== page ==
Chrome only: Google Chrome extension Foxish Live RSS mimics Firefox's Live Bookmarks feature by creating folders on your bookmarks bar that update automatically from your favorite RSS feeds. More »
For quite some time now, intrepid users have been able to flip a command line switch and enable app support in Google Chrome's dev and canary builds (as well as Chromium). Late last night, however, the switch became unnecessary in Chromium -- apps support has now been turned on by default.
Why is that a big deal? For starters, it means that full-time app support is coming very soon to Chrome -- first in canary and the dev channel. The platform is ready for some serious tire-kicking, and Chrome's cutting-edge users will (as always) be the first wave of testers.
With Google's recently-accelerated release schedule, it likely won't be long before apps make it into the stable channel. Chrome OS is due on tablet devices later this year, and apps will need to be ready to rock prior to their arrival.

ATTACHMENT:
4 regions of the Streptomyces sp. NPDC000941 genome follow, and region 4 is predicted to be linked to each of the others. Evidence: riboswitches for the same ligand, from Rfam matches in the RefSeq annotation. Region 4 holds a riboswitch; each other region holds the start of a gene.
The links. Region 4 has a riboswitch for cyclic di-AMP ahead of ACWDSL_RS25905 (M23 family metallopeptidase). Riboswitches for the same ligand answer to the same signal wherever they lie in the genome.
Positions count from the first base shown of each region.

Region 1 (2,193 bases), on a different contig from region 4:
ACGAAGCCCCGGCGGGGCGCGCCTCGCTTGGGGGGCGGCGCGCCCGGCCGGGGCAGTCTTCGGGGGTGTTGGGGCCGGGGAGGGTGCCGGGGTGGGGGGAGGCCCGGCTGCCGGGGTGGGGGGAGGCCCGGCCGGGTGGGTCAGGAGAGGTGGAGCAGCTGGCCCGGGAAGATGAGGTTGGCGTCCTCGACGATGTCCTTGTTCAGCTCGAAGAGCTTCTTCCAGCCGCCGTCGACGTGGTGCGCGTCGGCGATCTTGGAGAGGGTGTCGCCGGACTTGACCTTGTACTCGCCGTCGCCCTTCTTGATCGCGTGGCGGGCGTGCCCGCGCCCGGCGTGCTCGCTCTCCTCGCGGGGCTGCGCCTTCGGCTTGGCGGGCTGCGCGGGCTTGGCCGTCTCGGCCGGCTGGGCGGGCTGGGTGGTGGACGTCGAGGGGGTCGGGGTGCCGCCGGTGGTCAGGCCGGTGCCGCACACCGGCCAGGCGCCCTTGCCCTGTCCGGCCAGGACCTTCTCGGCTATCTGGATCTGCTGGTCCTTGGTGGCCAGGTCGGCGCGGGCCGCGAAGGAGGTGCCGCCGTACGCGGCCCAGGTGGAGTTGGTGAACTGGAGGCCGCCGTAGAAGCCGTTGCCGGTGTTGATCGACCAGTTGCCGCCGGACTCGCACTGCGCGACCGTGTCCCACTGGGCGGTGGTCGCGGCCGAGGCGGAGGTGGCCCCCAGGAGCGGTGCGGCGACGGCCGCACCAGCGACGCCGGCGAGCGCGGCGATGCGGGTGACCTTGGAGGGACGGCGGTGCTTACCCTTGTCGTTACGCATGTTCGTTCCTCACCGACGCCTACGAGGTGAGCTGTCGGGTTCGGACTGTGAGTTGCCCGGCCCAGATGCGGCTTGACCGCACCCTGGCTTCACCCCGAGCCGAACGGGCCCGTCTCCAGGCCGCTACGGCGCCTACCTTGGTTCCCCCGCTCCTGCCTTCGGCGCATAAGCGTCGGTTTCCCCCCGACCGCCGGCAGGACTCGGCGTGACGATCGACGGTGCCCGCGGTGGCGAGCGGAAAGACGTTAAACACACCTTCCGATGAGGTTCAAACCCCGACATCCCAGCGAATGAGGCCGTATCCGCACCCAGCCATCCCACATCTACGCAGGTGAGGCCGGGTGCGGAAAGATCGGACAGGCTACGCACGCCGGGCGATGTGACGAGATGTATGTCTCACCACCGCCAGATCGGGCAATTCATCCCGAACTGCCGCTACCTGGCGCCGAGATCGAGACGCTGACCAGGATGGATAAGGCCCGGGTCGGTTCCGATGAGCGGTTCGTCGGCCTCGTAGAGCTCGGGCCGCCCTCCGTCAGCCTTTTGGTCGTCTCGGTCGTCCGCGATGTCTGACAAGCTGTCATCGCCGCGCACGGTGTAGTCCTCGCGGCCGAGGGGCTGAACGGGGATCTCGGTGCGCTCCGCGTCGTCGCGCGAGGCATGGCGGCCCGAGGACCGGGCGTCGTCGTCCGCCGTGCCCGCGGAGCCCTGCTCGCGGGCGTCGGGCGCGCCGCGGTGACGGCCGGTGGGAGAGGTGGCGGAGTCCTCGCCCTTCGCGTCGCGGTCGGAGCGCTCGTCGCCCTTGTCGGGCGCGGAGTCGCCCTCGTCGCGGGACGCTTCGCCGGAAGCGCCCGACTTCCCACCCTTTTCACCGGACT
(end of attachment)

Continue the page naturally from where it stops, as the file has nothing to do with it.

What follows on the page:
This also means that we'll soon witness the evolution of the Chrome Extensions Gallery. It's due to be re-branded as the Web Store and will house not only extensions and themes, but also full-fledged web apps like the ones Google demoed way back when like Plants vs. Zombies, Lego Star Wars, and no doubt some more practical ones as well (if you're into that sort of thing... ).
While you wait for the actual Chrome Web Apps to arrive, why not at least install some of the app tab eye-candy in our previous post? We've got about two dozen .CRX downloads for you, covering everything from GMail and Facebook to Grooveshark and Pandora!